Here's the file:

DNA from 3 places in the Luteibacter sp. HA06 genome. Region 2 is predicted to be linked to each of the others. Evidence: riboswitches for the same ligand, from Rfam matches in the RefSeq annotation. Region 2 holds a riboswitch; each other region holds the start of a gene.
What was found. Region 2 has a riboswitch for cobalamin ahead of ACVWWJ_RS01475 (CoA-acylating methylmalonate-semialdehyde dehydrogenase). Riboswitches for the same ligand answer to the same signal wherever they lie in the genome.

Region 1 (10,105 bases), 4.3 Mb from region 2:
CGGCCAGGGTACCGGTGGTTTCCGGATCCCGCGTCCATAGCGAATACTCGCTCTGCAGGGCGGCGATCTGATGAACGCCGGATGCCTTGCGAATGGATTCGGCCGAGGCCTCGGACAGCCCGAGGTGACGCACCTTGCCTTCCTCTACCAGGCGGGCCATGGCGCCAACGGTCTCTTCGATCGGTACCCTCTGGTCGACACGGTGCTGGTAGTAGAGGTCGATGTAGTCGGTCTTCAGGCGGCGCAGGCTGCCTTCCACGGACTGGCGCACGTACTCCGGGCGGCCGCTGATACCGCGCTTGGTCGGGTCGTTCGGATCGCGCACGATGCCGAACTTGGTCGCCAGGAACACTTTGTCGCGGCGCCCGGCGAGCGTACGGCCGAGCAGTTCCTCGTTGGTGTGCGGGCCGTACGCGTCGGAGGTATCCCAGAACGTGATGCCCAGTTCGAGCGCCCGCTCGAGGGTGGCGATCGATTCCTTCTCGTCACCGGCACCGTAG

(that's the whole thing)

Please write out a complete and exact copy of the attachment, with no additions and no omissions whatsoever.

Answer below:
DNA from 3 places in the Luteibacter sp. HA06 genome. Region 2 is predicted to be linked to each of the others. Evidence: riboswitches for the same ligand, from Rfam matches in the RefSeq annotation. Region 2 holds a riboswitch; each other region holds the start of a gene.
What was found. Region 2 has a riboswitch for cobalamin ahead of ACVWWJ_RS01475 (CoA-acylating methylmalonate-semialdehyde dehydrogenase). Riboswitches for the same ligand answer to the same signal wherever they lie in the genome.

Region 1 (10,105 bases), 4.3 Mb from region 2:
CGGCCAGGGTACCGGTGGTTTCCGGATCCCGCGTCCATAGCGAATACTCGCTCTGCAGGGCGGCGATCTGATGAACGCCGGATGCCTTGCGAATGGATTCGGCCGAGGCCTCGGACAGCCCGAGGTGACGCACCTTGCCTTCCTCTACCAGGCGGGCCATGGCGCCAACGGTCTCTTCGATCGGTACCCTCTGGTCGACACGGTGCTGGTAGTAGAGGTCGATGTAGTCGGTCTTCAGGCGGCGCAGGCTGCCTTCCACGGACTGGCGCACGTACTCCGGGCGGCCGCTGATACCGCGCTTGGTCGGGTCGTTCGGATCGCGCACGATGCCGAACTTGGTCGCCAGGAACACTTTGTCGCGGCGCCCGGCGAGCGTACGGCCGAGCAGTTCCTCGTTGGTGTGCGGGCCGTACGCGTCGGAGGTATCCCAGAACGTGATGCCCAGTTCGAGCGCCCGCTCGAGGGTGGCGATCGATTCCTTCTCGTCACCGGCACCGTAG